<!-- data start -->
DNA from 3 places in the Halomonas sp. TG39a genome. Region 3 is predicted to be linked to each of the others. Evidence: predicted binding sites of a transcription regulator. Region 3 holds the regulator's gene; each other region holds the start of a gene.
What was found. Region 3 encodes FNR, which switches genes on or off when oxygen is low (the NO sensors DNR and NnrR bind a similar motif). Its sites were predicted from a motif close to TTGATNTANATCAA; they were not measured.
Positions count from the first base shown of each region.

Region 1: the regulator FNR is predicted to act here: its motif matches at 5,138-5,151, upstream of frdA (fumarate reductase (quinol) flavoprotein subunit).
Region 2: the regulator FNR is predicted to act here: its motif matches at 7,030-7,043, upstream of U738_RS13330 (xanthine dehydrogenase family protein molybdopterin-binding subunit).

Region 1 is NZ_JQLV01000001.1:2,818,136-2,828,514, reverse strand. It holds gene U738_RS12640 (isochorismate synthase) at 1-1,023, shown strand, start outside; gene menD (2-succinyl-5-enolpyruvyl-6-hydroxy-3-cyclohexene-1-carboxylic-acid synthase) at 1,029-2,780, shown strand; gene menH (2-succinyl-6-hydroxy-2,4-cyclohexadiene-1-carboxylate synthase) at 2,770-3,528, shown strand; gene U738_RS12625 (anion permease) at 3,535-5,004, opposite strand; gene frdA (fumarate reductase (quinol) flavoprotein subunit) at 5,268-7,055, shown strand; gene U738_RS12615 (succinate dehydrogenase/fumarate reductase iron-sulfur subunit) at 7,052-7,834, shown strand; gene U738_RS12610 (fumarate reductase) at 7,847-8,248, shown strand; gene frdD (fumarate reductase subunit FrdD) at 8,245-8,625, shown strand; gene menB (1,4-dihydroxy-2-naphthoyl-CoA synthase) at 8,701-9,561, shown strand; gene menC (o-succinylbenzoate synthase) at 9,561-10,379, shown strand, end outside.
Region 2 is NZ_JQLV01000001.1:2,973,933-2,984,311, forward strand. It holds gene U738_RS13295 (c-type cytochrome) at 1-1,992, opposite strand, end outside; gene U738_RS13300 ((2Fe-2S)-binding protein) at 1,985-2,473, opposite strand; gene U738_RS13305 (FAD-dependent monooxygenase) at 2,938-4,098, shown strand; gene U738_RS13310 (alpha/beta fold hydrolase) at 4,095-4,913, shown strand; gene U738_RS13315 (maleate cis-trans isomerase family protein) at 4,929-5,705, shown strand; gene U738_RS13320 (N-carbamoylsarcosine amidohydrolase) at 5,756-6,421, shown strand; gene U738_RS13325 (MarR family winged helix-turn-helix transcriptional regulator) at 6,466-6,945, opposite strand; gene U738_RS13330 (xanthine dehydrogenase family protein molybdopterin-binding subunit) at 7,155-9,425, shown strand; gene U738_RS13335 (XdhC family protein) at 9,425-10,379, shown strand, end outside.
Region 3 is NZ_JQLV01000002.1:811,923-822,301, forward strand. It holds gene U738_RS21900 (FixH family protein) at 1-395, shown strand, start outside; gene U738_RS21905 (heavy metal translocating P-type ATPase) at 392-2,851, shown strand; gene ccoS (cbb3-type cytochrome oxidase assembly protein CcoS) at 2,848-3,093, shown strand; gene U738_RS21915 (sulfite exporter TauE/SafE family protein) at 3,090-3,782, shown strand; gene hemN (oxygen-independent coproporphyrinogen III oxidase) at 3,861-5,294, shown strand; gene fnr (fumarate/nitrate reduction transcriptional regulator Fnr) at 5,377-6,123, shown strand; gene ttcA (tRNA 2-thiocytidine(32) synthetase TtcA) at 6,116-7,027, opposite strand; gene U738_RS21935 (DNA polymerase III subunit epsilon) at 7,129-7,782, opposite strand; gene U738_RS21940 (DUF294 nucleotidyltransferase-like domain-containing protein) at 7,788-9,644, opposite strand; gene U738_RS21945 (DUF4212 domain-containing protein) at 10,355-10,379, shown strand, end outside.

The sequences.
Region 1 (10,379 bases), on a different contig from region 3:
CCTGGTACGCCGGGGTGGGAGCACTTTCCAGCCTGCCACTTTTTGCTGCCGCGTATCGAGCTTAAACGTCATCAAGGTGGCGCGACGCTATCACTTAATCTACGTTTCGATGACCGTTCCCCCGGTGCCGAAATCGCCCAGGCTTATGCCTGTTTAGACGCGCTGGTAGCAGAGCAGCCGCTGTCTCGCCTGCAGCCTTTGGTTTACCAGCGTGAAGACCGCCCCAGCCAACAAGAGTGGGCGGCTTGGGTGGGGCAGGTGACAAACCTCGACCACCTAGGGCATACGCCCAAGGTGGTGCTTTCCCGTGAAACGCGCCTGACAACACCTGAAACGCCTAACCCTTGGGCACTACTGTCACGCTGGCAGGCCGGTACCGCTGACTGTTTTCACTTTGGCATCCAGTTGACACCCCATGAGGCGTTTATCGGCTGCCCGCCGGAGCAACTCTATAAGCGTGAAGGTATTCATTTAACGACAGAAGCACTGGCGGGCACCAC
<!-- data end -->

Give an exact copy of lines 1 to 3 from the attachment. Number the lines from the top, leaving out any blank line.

DNA from 3 places in the Halomonas sp. TG39a genome. Region 3 is predicted to be linked to each of the others. Evidence: predicted binding sites of a transcription regulator. Region 3 holds the regulator's gene; each other region holds the start of a gene.
What was found. Region 3 encodes FNR, which switches genes on or off when oxygen is low (the NO sensors DNR and NnrR bind a similar motif). Its sites were predicted from a motif close to TTGATNTANATCAA; they were not measured.
Positions count from the first base shown of each region.